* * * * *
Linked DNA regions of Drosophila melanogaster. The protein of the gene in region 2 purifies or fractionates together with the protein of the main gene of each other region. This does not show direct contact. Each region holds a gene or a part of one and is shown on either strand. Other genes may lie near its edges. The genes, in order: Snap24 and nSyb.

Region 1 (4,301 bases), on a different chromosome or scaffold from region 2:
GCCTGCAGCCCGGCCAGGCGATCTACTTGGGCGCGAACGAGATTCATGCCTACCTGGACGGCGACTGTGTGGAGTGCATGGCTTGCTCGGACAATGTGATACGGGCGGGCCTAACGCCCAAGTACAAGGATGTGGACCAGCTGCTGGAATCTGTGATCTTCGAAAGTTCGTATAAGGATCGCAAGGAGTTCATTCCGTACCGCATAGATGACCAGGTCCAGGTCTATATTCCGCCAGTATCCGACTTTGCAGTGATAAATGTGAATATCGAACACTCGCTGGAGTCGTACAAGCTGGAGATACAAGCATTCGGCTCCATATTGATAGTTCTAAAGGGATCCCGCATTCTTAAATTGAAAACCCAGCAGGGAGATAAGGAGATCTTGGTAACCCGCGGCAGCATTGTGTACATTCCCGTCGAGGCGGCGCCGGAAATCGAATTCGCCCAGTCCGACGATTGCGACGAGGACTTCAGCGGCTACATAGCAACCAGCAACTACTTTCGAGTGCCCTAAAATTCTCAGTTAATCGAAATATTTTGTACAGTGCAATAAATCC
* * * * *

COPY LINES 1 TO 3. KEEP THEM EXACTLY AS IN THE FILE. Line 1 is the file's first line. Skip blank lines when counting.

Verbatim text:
Linked DNA regions of Drosophila melanogaster. The protein of the gene in region 2 purifies or fractionates together with the protein of the main gene of each other region. This does not show direct contact. Each region holds a gene or a part of one and is shown on either strand. Other genes may lie near its edges. The genes, in order: Snap24 and nSyb.

Region 1 (4,301 bases), on a different chromosome or scaffold from region 2:
GCCTGCAGCCCGGCCAGGCGATCTACTTGGGCGCGAACGAGATTCATGCCTACCTGGACGGCGACTGTGTGGAGTGCATGGCTTGCTCGGACAATGTGATACGGGCGGGCCTAACGCCCAAGTACAAGGATGTGGACCAGCTGCTGGAATCTGTGATCTTCGAAAGTTCGTATAAGGATCGCAAGGAGTTCATTCCGTACCGCATAGATGACCAGGTCCAGGTCTATATTCCGCCAGTATCCGACTTTGCAGTGATAAATGTGAATATCGAACACTCGCTGGAGTCGTACAAGCTGGAGATACAAGCATTCGGCTCCATATTGATAGTTCTAAAGGGATCCCGCATTCTTAAATTGAAAACCCAGCAGGGAGATAAGGAGATCTTGGTAACCCGCGGCAGCATTGTGTACATTCCCGTCGAGGCGGCGCCGGAAATCGAATTCGCCCAGTCCGACGATTGCGACGAGGACTTCAGCGGCTACATAGCAACCAGCAACTACTTTCGAGTGCCCTAAAATTCTCAGTTAATCGAAATATTTTGTACAGTGCAATAAATCC